Re Education For Nursing Techniques Can Improve Ppe Compliance

1993 Words Jun 8th, 2016 null Page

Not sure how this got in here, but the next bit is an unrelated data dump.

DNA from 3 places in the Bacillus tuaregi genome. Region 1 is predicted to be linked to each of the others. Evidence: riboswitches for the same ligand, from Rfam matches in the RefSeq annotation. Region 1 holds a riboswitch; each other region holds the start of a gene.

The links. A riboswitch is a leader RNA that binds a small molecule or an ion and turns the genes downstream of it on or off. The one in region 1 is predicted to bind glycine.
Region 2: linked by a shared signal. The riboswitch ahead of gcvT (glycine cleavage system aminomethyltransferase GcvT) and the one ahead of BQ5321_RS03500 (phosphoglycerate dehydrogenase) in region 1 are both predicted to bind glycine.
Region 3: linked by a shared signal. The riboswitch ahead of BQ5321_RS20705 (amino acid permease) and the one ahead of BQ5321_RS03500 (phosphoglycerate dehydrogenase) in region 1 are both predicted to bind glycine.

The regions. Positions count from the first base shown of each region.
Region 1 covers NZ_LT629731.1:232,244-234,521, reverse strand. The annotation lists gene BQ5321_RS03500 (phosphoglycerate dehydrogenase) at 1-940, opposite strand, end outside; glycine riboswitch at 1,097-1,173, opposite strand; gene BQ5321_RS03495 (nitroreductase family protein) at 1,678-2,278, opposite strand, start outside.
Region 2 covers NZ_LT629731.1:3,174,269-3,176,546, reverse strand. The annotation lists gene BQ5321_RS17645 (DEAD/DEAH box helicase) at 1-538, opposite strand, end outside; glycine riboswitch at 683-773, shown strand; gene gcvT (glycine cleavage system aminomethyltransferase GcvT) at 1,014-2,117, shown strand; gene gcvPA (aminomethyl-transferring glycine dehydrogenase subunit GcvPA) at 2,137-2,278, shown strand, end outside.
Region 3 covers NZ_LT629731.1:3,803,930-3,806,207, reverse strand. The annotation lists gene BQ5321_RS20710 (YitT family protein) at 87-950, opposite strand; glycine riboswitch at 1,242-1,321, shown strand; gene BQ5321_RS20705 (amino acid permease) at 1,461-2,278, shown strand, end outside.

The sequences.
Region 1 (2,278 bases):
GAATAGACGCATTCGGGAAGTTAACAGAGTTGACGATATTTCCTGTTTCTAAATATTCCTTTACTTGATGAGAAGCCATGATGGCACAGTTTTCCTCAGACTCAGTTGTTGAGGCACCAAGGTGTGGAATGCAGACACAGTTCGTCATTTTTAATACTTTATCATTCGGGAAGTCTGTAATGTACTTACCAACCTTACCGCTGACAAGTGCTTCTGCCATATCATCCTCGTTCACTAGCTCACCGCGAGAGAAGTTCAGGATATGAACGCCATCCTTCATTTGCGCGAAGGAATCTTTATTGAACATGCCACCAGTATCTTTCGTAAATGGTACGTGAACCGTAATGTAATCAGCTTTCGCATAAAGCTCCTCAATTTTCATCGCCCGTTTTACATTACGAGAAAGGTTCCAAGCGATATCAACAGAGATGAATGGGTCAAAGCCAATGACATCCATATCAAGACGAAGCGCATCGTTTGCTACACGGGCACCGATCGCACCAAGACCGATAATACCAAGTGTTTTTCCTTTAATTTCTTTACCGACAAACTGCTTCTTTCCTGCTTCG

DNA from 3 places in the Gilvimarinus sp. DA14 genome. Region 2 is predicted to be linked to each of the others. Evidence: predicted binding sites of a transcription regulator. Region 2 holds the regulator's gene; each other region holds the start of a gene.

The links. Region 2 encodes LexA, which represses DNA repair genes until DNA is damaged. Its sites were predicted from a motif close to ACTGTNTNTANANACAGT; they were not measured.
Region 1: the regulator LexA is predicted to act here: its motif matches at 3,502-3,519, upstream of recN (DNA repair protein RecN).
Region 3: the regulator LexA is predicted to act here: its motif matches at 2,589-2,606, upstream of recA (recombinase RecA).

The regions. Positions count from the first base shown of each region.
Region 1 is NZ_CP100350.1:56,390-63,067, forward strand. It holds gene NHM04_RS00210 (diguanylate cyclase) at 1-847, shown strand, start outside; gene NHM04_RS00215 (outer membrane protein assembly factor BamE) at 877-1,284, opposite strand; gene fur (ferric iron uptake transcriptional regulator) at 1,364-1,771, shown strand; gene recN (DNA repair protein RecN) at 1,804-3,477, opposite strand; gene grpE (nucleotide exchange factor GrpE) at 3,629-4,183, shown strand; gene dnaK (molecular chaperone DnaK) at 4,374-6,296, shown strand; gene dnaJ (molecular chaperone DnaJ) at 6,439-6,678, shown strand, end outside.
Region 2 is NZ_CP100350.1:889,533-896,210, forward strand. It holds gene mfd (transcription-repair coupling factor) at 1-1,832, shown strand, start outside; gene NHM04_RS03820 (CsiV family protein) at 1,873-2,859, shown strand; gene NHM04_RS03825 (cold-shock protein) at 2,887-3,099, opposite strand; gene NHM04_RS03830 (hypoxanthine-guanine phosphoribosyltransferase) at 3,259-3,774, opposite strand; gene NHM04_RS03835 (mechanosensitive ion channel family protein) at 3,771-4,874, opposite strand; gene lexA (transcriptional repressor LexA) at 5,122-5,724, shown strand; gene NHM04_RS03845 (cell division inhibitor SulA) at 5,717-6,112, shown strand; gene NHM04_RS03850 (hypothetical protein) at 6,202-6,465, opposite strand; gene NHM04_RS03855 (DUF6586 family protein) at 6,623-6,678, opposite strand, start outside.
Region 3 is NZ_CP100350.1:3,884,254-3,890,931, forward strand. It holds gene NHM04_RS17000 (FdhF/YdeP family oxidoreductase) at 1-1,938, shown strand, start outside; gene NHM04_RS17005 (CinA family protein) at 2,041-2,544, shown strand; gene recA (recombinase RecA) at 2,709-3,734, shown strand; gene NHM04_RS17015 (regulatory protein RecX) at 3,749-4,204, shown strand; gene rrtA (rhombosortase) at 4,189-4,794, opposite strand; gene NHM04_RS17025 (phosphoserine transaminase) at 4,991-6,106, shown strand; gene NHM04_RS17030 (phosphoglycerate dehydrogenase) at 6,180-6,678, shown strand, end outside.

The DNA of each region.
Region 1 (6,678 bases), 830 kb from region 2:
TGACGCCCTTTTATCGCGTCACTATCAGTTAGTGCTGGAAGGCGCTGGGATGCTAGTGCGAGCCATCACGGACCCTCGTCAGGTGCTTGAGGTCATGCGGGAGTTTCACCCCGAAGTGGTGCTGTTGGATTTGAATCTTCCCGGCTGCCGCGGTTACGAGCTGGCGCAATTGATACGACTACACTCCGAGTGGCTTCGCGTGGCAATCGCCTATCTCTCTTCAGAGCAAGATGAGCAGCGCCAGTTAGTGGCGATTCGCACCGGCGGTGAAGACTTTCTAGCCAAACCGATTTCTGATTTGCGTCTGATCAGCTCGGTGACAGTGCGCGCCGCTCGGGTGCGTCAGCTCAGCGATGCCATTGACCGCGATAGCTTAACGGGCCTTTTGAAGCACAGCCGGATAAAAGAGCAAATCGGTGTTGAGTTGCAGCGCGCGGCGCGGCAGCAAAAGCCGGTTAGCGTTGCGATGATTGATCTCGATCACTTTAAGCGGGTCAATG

Re-education in nursing techniques can improve PPE compliance In Texas, October of 2014 an outbreak of the Ebola virus created a nationwide scare among healthcare workers (Chevalier et al., 2014). The virus infected two nurses in Texas and created a media frenzy with a spotlight on healthcare workers use of personal protective equipment or PPE’s (Beam et al. 2015). Nurses are typically the front line of defense in treatment of patients regardless of potentially deadly infections and illness. Contact isolation occurs when patients are infected with diseases that are easily transferred by contact, droplets, or even airborne illnesses (Center of Disease Control and Infection Prevention [CDC], 2011). Illnesses requiring contact isolation include; drug-resistant bacteria, hazardous drugs, tuberculosis, influenza, viruses, and any form of dangerous pathogens (CDC, 2011). Patients in contact isolation require nursing staff to protect themselves from infection as well as other patients with whom they are treating. Standard PPE’s include; glove, gowns, aprons, surgical face masks, protective eyewear, and face shields (Neo, Edward, & Mills, 2012). The problem (gap), does the sequence and the ability for donning and doffing PPE’s increase risk of infection among clinicians or nursing staff when caring for patients in isolation? The purpose is to determine if re-education interventions of nursing staff will improve adherence to the application sequence and usage of PPE’s among…

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